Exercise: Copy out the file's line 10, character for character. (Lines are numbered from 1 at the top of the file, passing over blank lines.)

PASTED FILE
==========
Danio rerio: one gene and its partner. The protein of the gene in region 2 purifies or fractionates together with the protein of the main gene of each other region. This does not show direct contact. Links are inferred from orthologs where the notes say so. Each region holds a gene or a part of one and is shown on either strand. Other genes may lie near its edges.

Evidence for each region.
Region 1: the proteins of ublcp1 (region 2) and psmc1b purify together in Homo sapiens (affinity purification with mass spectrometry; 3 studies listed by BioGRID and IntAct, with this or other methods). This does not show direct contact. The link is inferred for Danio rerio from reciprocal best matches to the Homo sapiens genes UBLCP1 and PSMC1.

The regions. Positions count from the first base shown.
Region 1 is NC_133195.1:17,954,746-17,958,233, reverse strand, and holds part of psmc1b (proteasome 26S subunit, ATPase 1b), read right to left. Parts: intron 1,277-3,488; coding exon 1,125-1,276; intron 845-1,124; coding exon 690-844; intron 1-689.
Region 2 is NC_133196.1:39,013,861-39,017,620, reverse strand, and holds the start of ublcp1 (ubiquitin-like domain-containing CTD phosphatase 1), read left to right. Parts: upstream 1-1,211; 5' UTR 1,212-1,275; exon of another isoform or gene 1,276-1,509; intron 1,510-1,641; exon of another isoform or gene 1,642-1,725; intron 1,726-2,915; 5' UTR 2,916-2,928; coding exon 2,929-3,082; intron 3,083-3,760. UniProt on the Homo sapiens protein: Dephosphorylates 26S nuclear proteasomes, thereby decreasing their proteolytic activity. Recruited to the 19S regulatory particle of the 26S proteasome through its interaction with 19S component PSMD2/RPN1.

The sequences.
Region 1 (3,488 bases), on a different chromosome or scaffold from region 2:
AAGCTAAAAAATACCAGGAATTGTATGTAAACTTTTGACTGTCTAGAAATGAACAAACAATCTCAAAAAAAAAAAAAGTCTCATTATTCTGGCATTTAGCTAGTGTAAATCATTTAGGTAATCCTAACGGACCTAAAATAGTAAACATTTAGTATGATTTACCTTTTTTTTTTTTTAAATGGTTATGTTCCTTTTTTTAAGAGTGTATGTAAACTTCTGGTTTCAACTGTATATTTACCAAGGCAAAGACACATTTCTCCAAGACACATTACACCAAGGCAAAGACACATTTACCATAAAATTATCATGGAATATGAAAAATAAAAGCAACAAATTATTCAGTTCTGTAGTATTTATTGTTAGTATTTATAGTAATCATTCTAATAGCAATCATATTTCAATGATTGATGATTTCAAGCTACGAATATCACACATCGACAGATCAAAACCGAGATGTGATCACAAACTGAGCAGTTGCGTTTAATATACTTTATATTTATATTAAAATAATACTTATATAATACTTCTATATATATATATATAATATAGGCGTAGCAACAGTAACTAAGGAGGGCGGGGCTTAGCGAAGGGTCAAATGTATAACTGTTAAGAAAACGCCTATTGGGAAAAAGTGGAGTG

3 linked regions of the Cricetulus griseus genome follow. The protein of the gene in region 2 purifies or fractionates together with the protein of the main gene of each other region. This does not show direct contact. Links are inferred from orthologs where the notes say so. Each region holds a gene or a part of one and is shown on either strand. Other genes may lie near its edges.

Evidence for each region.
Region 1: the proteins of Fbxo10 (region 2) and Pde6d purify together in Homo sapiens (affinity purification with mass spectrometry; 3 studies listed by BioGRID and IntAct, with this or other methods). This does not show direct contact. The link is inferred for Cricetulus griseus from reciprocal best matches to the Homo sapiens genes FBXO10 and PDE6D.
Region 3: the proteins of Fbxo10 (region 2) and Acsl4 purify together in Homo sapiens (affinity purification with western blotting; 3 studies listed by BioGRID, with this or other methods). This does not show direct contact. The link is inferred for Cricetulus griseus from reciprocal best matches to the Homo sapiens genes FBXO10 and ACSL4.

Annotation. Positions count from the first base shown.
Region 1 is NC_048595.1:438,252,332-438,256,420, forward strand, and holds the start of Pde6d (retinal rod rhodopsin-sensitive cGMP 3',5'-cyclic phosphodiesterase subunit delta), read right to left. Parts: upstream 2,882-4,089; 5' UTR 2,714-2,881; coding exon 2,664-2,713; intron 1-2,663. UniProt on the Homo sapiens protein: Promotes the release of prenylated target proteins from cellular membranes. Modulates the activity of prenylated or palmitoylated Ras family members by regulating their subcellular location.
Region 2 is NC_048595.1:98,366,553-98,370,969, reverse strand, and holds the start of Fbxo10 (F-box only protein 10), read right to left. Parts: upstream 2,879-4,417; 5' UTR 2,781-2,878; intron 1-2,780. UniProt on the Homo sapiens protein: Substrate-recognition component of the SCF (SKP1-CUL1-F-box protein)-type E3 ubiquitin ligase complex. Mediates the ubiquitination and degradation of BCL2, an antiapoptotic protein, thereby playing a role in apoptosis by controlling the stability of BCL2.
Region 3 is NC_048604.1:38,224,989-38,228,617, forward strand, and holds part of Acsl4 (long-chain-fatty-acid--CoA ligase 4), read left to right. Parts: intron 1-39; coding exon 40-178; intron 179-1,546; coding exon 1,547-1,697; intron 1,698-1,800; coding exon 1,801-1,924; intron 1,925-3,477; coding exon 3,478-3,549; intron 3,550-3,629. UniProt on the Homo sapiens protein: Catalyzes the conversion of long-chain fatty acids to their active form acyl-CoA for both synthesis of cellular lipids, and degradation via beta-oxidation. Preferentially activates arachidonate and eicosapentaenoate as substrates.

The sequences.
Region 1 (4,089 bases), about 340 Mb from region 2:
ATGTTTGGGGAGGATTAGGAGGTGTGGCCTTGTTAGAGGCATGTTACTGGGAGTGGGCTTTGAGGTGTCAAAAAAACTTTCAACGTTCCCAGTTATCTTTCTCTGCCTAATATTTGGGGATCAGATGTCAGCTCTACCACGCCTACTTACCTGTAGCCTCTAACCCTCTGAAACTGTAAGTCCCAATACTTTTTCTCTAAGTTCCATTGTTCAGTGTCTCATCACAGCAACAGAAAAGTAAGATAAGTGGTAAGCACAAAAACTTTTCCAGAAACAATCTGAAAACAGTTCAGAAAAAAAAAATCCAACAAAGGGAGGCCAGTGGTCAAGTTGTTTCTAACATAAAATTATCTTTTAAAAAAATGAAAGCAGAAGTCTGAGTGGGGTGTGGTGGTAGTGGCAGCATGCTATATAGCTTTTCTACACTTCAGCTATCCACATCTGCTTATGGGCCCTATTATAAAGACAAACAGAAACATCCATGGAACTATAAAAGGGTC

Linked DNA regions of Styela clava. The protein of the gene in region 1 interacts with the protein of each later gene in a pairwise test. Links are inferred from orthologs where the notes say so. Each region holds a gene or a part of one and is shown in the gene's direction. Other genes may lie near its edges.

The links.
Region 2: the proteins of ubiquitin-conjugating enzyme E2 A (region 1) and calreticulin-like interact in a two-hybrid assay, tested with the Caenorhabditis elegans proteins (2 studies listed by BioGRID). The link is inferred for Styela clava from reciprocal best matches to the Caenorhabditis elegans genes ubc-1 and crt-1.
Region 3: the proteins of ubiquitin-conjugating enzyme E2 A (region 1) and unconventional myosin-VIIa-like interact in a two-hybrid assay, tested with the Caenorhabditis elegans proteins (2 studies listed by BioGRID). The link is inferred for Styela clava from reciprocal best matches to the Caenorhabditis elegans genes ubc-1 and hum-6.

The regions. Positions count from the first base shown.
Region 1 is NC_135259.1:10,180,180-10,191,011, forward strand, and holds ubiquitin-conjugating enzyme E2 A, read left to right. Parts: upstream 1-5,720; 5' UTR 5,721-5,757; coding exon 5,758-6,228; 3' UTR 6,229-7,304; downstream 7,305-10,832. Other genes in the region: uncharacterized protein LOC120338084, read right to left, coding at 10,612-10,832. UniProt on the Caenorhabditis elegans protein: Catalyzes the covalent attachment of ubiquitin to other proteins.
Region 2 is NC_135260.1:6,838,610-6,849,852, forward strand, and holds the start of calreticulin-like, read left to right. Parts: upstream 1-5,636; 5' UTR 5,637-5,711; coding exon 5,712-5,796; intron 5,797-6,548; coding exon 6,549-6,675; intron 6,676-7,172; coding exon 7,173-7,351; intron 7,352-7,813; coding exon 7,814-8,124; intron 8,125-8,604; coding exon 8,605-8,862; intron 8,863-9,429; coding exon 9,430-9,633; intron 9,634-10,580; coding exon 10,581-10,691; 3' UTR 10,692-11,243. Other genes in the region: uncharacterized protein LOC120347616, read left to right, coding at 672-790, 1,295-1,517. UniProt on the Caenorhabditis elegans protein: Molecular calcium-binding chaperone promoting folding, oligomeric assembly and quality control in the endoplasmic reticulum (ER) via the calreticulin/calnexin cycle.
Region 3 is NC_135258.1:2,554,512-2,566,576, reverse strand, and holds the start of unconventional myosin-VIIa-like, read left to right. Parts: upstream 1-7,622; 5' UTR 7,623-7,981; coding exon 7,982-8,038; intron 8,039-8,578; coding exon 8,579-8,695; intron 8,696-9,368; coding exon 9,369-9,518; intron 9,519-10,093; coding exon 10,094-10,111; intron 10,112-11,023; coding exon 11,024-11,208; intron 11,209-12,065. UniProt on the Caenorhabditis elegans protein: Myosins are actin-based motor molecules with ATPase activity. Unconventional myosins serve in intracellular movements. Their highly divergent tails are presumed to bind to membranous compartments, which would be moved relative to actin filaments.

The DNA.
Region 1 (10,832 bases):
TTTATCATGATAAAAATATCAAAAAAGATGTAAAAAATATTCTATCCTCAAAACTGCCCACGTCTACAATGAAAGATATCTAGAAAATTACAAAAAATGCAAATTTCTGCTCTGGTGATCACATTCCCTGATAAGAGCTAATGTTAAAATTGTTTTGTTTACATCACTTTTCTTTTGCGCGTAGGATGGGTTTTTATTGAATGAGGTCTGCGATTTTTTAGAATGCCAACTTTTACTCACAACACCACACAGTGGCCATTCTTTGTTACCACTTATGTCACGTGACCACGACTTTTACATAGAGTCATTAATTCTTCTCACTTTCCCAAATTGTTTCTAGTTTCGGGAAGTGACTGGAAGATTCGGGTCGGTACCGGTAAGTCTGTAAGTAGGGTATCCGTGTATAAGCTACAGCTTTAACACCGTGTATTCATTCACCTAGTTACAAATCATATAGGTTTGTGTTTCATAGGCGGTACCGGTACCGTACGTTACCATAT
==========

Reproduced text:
3 linked regions of the Cricetulus griseus genome follow. The protein of the gene in region 2 purifies or fractionates together with the protein of the main gene of each other region. This does not show direct contact. Links are inferred from orthologs where the notes say so. Each region holds a gene or a part of one and is shown on either strand. Other genes may lie near its edges.